Meghan McCain publicly responded to a derisive comment a White House official made about her father for the first time. Her comments came on ABC's "The View" Friday morning.
The Hill first reported, and other outlets confirmed, that Kelly Sadler, special assistant to the president, told other White House staffers in a meeting, "It doesn't matter, he's dying anyway," after McCainto the president's pick to run the CIA. The senator, who is at his ranch in Arizona battling brain cancer, said he could not square CIA nominee Gina Haspel's failure to condemn torture with his values.
"I don't understand what kind of environment you're working in when that would be acceptable and then you can come to work the next day and still have a job," Meghan McCain said on the show Friday morning.
Senator McCain's daughter started out her response to the reported remarks by emphasizing no one should feel sorry for her, or her family.
"First I just want to say is, don't feel bad for me or my family. We're really strong," she said. "There's so much more love and prayer and amazing energy being generated towards us than anything negative at all. And I feel so blessed. My dad's actually doing really well right now, and I believe in the power of prayer. And I think it's helping. So I want to thank all the positivity of people with that."
"The other thing I want to say is that Kelly, here's a little news flash and this may be a little intense for 11 o'clock in the morning on a Friday. But we're all dying. I'm dying. You're dying, we're all dying. And I want to say that since my dad has been diagnosed, the past, it's almost a year, July 19, I really understand the meaning of life. And it is not how you die — it's how you live."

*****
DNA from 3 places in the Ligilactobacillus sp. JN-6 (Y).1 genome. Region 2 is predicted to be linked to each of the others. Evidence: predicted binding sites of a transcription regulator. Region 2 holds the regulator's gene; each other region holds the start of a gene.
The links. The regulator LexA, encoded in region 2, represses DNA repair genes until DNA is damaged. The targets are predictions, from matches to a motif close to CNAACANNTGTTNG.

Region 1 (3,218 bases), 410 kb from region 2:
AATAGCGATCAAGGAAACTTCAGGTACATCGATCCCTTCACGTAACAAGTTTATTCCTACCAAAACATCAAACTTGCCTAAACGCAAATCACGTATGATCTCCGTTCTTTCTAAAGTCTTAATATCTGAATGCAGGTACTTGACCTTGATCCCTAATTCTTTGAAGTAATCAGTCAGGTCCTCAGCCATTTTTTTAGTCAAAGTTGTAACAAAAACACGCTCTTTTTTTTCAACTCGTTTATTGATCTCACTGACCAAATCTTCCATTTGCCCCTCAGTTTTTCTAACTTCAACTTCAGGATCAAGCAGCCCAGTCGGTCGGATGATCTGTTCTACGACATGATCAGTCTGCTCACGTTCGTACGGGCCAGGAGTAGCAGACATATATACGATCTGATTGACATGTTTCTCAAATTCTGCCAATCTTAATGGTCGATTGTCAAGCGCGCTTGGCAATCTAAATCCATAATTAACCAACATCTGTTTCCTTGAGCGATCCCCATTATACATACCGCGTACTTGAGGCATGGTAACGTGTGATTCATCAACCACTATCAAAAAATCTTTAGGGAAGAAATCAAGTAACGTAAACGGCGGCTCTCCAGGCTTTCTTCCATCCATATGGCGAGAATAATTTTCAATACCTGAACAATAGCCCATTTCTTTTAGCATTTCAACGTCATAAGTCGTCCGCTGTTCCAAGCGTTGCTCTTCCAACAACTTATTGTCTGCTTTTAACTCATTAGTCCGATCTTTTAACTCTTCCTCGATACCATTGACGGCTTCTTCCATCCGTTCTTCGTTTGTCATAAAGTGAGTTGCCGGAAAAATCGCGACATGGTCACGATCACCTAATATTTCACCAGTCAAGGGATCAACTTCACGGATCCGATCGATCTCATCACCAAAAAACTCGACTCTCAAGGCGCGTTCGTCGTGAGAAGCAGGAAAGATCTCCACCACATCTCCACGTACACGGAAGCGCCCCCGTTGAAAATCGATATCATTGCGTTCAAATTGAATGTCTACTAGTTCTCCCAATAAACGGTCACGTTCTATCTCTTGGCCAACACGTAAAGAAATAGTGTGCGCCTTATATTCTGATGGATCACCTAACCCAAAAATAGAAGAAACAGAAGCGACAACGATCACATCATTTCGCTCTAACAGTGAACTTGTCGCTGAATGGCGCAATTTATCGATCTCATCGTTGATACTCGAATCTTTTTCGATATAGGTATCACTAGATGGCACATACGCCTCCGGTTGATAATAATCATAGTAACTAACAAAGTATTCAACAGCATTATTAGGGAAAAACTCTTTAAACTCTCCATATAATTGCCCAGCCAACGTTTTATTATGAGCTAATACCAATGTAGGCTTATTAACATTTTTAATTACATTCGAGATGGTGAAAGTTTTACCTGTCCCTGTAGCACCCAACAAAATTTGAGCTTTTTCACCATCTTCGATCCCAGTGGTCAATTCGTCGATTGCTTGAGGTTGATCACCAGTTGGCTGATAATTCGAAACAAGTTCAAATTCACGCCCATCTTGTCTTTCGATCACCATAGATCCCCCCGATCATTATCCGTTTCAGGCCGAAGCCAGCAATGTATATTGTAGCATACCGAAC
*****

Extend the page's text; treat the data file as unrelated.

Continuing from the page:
Sadler has reached out to Meghan McCain to apologize for the comment, CBS News' Christina Ruffini reports.
Whoopi Goldberg had much harsher words for Sadler, and for the White House culture, calling the reported comment, "insanely despicable" as she opened the show.
"I guess the fish stinks from the head, because it's easy to say something like that and not think that 'ooh, that is a wrong-headed comment to make out loud.' ... Unfortunately, you are under someone who does this," Goldberg said, referencing President Trump.
During the campaign, Mr. Trump famously disparaged McCain's time as a prisoner of war. "" he said in 2015. Mr. Trump has never served in the military.
McCain's captivity was again Haspel testified about that dark chapter in CIA history in her confirmation hearing on Capitol Hill Wednesday, and pledged that such practices would not take place under her leadership. Fox Business Network host Charles Payne apologized to McCain and his family on Twitter for failing to intervene in the conversation, saying he hadn't caught the remarks., when military analyst Thomas McInerney referred to McCain as "Songbird John." McInerney made the comments in a conversation about the enhanced interrogation practices that took place in the post-9/11 era, in light of Haspel's nomination.
Meghan McCain also responded to those remarks, saying, "at some point when you're tortured, everyone breaks" and can give false information.
"My father's legacy is going to be talked about for hundreds and hundreds of years," she said. "These people, nothing burgers. Nobody's gonna remember you."
— CBS News' Arden Farhi contributed to this report